In 1878, DeSmedt became inspector of asphalt and cements for the District of Columbia. In this role, he oversaw the construction of several asphalt pavement projects, including the first asphalt pavement on Pennsylvania Avenue in Washington, D.C. This project was a success, and soon other cities began to adopt asphalt pavement as a viable alternative to traditional road materials.

DeSmedt’s work helped to establish asphalt as a popular paving material in the United States. He continued to promote the use of asphalt throughout his career and became known as the “father of asphalt paving” in the United States. In addition to his work in the asphalt industry, DeSmedt also served as the chief chemist for the District of Columbia and was a professor of chemistry at several universities.

Today, asphalt pavement is a ubiquitous feature of the American landscape, bringing a lasting impact on the infrastructure of the United States and the world.

Does All Asphalt Come From Natural Substances?

The majority of asphalt today comes from petroleum, a non-renewable fossil fuel. This type of asphalt is “petroleum asphalt” or “asphalt cement.”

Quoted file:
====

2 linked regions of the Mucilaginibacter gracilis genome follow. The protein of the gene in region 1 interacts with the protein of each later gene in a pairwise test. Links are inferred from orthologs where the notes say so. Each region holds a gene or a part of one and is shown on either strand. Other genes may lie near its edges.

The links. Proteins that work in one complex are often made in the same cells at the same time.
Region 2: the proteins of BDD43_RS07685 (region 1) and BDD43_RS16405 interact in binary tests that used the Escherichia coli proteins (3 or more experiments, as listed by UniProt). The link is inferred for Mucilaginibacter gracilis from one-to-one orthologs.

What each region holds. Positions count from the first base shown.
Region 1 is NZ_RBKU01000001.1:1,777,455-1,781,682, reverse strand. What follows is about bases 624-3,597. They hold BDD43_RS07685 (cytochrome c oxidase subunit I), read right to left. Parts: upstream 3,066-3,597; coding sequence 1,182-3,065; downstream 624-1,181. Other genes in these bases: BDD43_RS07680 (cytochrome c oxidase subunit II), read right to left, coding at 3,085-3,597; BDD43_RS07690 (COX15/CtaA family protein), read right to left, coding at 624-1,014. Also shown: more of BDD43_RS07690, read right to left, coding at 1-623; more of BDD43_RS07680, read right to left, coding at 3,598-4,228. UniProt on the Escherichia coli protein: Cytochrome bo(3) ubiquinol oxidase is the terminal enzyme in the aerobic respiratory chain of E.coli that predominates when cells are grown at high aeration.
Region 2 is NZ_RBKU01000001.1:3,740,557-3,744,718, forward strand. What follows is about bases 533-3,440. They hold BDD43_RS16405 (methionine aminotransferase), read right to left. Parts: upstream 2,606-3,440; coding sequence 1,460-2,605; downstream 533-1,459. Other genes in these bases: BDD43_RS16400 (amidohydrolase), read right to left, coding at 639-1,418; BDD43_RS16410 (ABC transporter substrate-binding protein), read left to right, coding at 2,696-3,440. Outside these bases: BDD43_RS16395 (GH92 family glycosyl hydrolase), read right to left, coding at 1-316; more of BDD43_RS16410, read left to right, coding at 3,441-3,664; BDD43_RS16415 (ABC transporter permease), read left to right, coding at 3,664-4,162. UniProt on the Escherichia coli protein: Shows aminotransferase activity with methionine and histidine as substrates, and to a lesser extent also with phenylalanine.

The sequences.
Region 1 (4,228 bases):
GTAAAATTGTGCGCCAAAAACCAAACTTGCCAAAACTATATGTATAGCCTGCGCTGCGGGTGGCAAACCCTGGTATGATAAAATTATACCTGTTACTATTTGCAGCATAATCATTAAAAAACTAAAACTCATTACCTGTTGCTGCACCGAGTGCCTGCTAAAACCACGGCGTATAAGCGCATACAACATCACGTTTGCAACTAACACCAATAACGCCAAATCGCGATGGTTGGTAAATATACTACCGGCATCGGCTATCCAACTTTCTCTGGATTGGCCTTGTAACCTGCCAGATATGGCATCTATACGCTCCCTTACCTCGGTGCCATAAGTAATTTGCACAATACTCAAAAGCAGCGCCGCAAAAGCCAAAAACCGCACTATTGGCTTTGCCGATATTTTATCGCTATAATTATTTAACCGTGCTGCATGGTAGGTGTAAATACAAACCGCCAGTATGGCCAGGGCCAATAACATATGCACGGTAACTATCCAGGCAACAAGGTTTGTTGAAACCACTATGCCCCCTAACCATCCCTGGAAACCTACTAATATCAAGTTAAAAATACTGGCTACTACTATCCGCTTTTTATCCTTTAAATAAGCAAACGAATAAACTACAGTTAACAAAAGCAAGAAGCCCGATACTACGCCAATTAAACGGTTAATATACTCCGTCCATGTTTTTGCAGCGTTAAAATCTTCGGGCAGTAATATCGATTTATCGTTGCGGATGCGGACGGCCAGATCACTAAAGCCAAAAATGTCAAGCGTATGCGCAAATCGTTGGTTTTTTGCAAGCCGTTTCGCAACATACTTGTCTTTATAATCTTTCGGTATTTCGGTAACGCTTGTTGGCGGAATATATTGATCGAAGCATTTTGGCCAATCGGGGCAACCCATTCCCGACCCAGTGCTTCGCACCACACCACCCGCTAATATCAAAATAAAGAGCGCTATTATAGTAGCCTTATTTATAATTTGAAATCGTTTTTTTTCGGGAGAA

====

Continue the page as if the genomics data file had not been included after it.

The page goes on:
Modern asphalt facilities make asphalt paving material by refining crude oil, which involves separating and purifying various hydrocarbons to produce a material that is suitable for use in asphalt mixtures. The quality and properties of refined petroleum asphalt can vary depending on the source and refining process used.

In addition to petroleum asphalt, there are also various types of synthetic asphalt, a combination of natural and synthetic materials. These types of asphalt commonly make up specialty applications, such as high-performance racing tracks, airport runways, and other demanding applications.

Overall, while natural asphalt still plays a role in some niche applications, the majority of asphalt today comes from non-renewable petroleum sources. However, efforts are underway to develop more sustainable and environmentally friendly alternatives to traditional petroleum-based asphalt.

What Are the Ingredients of Asphalt Pavement?